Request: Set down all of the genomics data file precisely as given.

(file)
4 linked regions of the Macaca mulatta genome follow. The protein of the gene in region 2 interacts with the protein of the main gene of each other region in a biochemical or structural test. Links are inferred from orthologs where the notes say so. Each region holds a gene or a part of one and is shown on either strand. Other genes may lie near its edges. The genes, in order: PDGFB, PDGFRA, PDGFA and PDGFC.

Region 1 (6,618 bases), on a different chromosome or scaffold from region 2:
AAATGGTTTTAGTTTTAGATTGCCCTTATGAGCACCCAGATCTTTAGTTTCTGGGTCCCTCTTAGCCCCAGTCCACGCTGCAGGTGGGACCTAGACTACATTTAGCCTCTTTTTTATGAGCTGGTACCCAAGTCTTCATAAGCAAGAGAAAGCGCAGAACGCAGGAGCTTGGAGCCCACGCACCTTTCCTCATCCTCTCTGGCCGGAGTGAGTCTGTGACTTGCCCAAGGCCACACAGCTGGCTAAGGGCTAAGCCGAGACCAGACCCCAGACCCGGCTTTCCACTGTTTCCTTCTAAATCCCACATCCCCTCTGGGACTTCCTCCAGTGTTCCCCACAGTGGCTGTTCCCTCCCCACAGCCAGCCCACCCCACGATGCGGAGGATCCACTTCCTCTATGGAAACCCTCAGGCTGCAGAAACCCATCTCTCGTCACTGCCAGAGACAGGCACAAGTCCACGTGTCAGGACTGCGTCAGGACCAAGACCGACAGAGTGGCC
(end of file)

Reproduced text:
4 linked regions of the Macaca mulatta genome follow. The protein of the gene in region 2 interacts with the protein of the main gene of each other region in a biochemical or structural test. Links are inferred from orthologs where the notes say so. Each region holds a gene or a part of one and is shown on either strand. Other genes may lie near its edges. The genes, in order: PDGFB, PDGFRA, PDGFA and PDGFC.

Region 1 (6,618 bases), on a different chromosome or scaffold from region 2:
AAATGGTTTTAGTTTTAGATTGCCCTTATGAGCACCCAGATCTTTAGTTTCTGGGTCCCTCTTAGCCCCAGTCCACGCTGCAGGTGGGACCTAGACTACATTTAGCCTCTTTTTTATGAGCTGGTACCCAAGTCTTCATAAGCAAGAGAAAGCGCAGAACGCAGGAGCTTGGAGCCCACGCACCTTTCCTCATCCTCTCTGGCCGGAGTGAGTCTGTGACTTGCCCAAGGCCACACAGCTGGCTAAGGGCTAAGCCGAGACCAGACCCCAGACCCGGCTTTCCACTGTTTCCTTCTAAATCCCACATCCCCTCTGGGACTTCCTCCAGTGTTCCCCACAGTGGCTGTTCCCTCCCCACAGCCAGCCCACCCCACGATGCGGAGGATCCACTTCCTCTATGGAAACCCTCAGGCTGCAGAAACCCATCTCTCGTCACTGCCAGAGACAGGCACAAGTCCACGTGTCAGGACTGCGTCAGGACCAAGACCGACAGAGTGGCC